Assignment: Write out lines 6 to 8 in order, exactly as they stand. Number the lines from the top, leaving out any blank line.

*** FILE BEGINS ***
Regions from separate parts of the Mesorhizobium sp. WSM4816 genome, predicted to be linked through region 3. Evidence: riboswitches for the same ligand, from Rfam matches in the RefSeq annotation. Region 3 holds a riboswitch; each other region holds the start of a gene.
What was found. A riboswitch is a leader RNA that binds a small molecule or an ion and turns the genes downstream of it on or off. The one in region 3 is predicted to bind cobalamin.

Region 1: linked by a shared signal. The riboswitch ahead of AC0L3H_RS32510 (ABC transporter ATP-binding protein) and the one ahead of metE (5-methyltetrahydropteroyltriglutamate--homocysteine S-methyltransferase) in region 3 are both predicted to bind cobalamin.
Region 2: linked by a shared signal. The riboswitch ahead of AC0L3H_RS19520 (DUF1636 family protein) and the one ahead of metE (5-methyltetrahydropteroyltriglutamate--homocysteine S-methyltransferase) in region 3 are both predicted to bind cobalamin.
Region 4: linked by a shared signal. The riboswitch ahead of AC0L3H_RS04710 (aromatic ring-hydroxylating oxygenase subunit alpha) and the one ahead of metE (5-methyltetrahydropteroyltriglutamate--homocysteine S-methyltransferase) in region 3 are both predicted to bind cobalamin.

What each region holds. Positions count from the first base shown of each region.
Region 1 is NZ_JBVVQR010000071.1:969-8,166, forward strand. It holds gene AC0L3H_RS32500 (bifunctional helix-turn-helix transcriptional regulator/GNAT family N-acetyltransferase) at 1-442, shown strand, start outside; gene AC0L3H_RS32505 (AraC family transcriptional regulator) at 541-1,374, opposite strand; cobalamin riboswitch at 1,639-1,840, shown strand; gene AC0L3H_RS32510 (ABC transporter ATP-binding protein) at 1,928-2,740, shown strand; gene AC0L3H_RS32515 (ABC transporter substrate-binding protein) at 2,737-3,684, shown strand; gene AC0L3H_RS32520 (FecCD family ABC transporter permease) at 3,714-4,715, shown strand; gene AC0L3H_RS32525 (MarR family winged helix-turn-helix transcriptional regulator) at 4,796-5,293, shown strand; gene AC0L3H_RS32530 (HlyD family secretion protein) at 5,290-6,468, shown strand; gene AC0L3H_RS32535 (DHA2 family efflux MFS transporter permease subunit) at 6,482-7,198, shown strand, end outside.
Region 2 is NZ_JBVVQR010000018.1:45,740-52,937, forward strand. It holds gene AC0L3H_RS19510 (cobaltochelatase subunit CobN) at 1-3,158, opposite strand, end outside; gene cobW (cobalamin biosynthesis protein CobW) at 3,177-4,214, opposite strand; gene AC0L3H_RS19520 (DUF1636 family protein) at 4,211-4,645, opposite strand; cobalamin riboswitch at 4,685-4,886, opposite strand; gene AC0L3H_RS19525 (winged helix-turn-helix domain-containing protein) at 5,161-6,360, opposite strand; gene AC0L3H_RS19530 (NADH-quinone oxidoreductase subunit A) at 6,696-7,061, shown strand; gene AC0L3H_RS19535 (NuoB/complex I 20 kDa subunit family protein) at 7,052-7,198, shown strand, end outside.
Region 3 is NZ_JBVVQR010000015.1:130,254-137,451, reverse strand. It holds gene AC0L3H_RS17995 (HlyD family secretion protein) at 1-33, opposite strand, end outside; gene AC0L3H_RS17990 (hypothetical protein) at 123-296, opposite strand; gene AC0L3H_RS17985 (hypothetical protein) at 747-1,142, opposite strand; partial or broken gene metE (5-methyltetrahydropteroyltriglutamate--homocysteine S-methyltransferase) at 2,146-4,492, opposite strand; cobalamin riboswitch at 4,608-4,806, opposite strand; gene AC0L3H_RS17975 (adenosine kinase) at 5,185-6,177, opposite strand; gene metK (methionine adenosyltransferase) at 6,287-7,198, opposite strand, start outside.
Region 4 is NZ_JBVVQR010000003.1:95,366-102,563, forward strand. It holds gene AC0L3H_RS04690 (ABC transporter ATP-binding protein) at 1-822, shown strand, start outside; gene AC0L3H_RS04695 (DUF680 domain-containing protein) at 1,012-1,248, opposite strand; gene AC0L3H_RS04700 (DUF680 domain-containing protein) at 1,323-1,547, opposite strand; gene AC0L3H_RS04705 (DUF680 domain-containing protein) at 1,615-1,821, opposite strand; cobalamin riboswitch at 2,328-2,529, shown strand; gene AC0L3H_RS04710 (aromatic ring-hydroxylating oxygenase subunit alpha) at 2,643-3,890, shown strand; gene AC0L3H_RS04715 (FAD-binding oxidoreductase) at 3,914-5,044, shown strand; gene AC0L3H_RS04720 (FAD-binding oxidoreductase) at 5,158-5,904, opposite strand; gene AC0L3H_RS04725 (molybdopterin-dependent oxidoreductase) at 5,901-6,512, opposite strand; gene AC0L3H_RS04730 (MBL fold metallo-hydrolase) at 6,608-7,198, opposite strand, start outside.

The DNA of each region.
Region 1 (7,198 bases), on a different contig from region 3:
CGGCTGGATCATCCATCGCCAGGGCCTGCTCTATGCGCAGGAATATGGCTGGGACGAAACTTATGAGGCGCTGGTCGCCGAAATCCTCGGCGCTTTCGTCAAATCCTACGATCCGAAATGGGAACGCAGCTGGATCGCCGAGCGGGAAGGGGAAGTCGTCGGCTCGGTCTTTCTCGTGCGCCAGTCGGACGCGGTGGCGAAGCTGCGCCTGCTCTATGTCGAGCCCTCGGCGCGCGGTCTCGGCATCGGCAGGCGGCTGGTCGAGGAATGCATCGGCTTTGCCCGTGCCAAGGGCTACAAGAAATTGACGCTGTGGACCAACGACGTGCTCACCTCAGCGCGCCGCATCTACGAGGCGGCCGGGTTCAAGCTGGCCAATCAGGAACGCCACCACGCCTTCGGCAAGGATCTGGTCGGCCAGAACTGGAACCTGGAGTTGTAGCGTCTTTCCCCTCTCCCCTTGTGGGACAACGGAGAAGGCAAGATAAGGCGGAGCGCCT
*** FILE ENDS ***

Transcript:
What each region holds. Positions count from the first base shown of each region.
Region 1 is NZ_JBVVQR010000071.1:969-8,166, forward strand. It holds gene AC0L3H_RS32500 (bifunctional helix-turn-helix transcriptional regulator/GNAT family N-acetyltransferase) at 1-442, shown strand, start outside; gene AC0L3H_RS32505 (AraC family transcriptional regulator) at 541-1,374, opposite strand; cobalamin riboswitch at 1,639-1,840, shown strand; gene AC0L3H_RS32510 (ABC transporter ATP-binding protein) at 1,928-2,740, shown strand; gene AC0L3H_RS32515 (ABC transporter substrate-binding protein) at 2,737-3,684, shown strand; gene AC0L3H_RS32520 (FecCD family ABC transporter permease) at 3,714-4,715, shown strand; gene AC0L3H_RS32525 (MarR family winged helix-turn-helix transcriptional regulator) at 4,796-5,293, shown strand; gene AC0L3H_RS32530 (HlyD family secretion protein) at 5,290-6,468, shown strand; gene AC0L3H_RS32535 (DHA2 family efflux MFS transporter permease subunit) at 6,482-7,198, shown strand, end outside.
Region 2 is NZ_JBVVQR010000018.1:45,740-52,937, forward strand. It holds gene AC0L3H_RS19510 (cobaltochelatase subunit CobN) at 1-3,158, opposite strand, end outside; gene cobW (cobalamin biosynthesis protein CobW) at 3,177-4,214, opposite strand; gene AC0L3H_RS19520 (DUF1636 family protein) at 4,211-4,645, opposite strand; cobalamin riboswitch at 4,685-4,886, opposite strand; gene AC0L3H_RS19525 (winged helix-turn-helix domain-containing protein) at 5,161-6,360, opposite strand; gene AC0L3H_RS19530 (NADH-quinone oxidoreductase subunit A) at 6,696-7,061, shown strand; gene AC0L3H_RS19535 (NuoB/complex I 20 kDa subunit family protein) at 7,052-7,198, shown strand, end outside.